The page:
Audacious Al's geo-technical wasteland
    survey RTK: Part I
    ______________________________________________________________________________________



    During the special meeting of the Fayette County Commissioners on February 26,
    2014, Commission Chairman Al Ambrosini referred numerous times to a
    geological, pre-construction survey of the $1.25 million dollar land where he
    chooses to build a county jail. Anytime anyone inquired about possible problems,
    he quipped that it was all in the survey report.

    Under Right To Know, I obtained that August 19, 2013 document, titled
    "Preliminary Subsurface Investigation Report for New Universal Well Services
    facility."

    Ambrosini contends -- and, therefore, substitutes a soil sample specifically done
    for jail construction with this report -- that Universal Well was the company
    thinking of buying the same land, just last year, when its value was listed as a
    fraction of the now $1.25+ million dollars that the county wants to pay for it.
    Universal, however, read the same report 7 months ago and had the good sense
    to walk away and leave the deal on the table.

    Why was that?


    Universal, at the time, was thinking of expanding its business and adding
    buildings at the Mt. Braddock Industrial Park, to buy the land on the opposite side
    of Mt. Braddock Road. The company wanted to add four new buildings where
    Ambrosini and Commissioner Vince Zapotosky say the new jail now will be built.

    Ambrosini, at the special meeting 17 days ago, said he was "comfortable" with
    the expectation that sewage would be feasible on the land for the jail. Anytime
    any citizen inquired about getting new sewage approval for the jail and resolving
    existing sewage back ups, power problems, flooding, sink holes that took 4
    months to fill, under mining problems and pyrite issues resolved, Ambrosini
    again and again said that all the issues are noted "in the report."


    When industrial park business owner Steve Laskey pointed out at that meeting
    that his business has been flooded numerous times on rainy days and that he has
    had raw sewage also flood back up and explode into his business four times,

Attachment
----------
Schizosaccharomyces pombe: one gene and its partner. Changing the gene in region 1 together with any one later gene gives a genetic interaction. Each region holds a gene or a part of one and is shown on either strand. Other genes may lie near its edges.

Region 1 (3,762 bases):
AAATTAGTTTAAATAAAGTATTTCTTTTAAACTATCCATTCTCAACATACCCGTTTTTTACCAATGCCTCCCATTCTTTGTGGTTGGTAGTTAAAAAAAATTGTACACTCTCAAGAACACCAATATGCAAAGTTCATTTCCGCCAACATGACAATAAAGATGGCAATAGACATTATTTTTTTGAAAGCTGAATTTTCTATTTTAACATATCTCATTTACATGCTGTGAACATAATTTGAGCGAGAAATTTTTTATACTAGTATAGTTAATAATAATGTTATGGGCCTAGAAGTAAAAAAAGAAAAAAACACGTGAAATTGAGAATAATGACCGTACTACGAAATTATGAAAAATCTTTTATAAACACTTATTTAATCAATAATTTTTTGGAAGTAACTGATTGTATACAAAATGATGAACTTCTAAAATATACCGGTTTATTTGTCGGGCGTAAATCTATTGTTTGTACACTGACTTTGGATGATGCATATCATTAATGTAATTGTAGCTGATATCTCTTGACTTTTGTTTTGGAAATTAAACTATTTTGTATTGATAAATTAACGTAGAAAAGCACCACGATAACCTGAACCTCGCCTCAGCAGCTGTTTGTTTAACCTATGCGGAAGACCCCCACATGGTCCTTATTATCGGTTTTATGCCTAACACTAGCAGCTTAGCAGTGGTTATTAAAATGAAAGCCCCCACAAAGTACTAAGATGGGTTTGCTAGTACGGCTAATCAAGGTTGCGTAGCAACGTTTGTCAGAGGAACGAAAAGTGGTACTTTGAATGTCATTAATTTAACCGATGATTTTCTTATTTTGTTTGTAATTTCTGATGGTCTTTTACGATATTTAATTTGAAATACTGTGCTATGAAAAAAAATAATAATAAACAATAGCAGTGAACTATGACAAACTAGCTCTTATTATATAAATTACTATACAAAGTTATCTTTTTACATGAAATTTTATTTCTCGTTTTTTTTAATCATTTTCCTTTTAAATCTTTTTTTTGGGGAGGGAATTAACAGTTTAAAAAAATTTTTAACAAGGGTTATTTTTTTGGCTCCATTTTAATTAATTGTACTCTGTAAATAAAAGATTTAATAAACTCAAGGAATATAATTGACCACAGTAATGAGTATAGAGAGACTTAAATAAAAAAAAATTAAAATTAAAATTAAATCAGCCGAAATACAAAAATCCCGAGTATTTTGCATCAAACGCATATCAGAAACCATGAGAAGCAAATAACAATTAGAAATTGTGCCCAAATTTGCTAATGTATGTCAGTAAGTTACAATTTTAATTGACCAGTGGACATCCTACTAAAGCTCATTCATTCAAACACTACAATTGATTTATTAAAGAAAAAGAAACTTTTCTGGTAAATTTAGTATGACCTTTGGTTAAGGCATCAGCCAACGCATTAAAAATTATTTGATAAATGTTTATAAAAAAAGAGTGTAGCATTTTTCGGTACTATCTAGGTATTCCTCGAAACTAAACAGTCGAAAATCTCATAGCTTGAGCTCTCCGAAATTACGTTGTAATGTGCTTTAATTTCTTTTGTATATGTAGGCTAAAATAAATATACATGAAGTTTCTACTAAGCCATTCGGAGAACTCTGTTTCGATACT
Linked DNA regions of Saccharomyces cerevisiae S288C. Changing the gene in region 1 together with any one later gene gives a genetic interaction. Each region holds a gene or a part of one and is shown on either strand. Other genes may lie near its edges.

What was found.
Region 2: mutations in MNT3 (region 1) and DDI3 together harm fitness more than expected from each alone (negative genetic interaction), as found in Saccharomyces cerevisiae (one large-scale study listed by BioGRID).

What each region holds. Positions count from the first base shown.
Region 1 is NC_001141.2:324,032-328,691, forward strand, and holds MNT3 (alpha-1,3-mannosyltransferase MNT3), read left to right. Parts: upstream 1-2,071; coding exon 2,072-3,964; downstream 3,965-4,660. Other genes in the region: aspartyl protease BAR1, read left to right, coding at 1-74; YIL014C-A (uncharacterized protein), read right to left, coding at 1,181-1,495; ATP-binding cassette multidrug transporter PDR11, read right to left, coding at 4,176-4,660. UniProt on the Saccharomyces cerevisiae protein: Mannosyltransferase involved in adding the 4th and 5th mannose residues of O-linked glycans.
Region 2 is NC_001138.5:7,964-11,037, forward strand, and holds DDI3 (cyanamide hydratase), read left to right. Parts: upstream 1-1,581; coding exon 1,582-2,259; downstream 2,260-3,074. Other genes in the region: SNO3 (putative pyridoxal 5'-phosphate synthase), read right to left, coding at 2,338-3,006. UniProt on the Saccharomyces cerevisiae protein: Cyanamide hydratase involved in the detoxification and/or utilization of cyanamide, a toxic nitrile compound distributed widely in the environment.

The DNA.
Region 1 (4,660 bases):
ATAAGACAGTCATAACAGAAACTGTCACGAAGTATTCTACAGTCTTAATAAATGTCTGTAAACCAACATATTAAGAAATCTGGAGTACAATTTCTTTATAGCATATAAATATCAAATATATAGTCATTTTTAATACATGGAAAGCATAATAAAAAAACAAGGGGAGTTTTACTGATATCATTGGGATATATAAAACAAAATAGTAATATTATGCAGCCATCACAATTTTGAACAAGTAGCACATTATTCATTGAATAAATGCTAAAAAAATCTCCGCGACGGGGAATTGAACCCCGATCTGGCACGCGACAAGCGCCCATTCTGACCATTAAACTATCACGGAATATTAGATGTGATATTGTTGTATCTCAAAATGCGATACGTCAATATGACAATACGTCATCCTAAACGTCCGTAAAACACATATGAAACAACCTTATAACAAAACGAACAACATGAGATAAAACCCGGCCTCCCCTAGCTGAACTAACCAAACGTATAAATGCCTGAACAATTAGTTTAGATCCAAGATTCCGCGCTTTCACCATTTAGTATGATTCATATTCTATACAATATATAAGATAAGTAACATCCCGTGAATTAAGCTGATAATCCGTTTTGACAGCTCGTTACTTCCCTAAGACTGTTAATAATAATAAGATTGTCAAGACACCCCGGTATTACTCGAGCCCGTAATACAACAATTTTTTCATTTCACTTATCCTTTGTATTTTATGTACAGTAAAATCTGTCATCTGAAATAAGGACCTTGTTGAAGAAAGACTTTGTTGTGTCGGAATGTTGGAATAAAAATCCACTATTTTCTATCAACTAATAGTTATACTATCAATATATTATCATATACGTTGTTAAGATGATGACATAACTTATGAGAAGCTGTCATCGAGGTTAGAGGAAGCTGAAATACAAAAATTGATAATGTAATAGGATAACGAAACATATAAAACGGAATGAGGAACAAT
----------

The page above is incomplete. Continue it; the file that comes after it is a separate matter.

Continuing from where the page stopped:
Ambrosini said, "We're aware of all conditions."

    Yes, Ambrosini provided one of those jaw dropping moments when he assured
    Laskey and the public that "this project (building the jail) will help to correct those
    problems."



    If this land that Ambrosini and Zapotosky want so badly for a jail at $1.25 million
    dollars is such a great deal, why then did Universal walk away from the table after
    reading this preliminary report from Construction Engineering Consultants, Inc.
    last year when they could have purchased it for far less then? Why wasn't
    Universal jumping up and down with excitement, thinking it had got the bargain of
    the decade?

    One source at Universal, who initially declined comment and commented only
    after hearing that a jail was being built there, said that the company had already
    been screwed over once, across the street at their original site on Braddock View
    Drive. Land that was supposed to be solid, reportedly, was not solid. Attempts to
    reach Universal's special project manager Mike Kloecker, who authorized the
    2013 geological testing on the land, were unsuccessful at this time.

    The source, who, eventually, did comment on the strict terms that he was
    speaking from personal opinion and not as a representative of the company,
    thinks that his employer probably also knew the issues building its first buildings
    started for the rest of the industrial park, and probably did not want to risk
    flooding out its own first group of buildings and operations, if the second site was
    chosen nearby there for expansion.

    Now, with the county wanting to put a jail on that same land Universal opted not
    to buy, that concern that Universal will start to experience problems is getting
    clear.

    "When we built, businesses farther down Mt. Braddock Road started having
    problems with flooding and sewage backing up," he said. Some sold off their
    businesses and moved out. A meeting with many of the stake-holders was held
    by the DEP. It was as though Universal was on trial.

    "It wasn't anything the contractors did wrong building for Universal. There are
    letters, things in writing, from the DEP, saying that the county's redevelopment
    authority altered a creek without a permit."



    Run off water just wasn't getting to the creeks or places such as Gist Run due to
    development cutting the path of drainage and man made pipes and diversions
    ponding the water where it was not supposed to go.

    While that company representative was hesitant to share those letters, other
    business owners were not hesitant to talk openly.

    From Laskey, those DEP communications were shared here. Of the flooding, the
    DEP wrote on November 7, 2013:

    "The Department of Environmental Protection received the first complaint of
    flooding in 2007. Department staff has been working to define the problem and find
    a solution for many years. Engineering reports attribute the problem to the original
    drainage paths being cut off during development of the property. The
    Redevelopment Authority of the County of Fayette (RACF) graded and filled the site
    to create the flat, pad-ready industrial park in the last 1970s or early 1980s. In the
    process, RACF relocated one stream and completely eliminated another. The
    original drainage paths to Gist Run, and ultimately Dunlap Creek, were closed off
    by the development, resulting in upstream water having no further connection to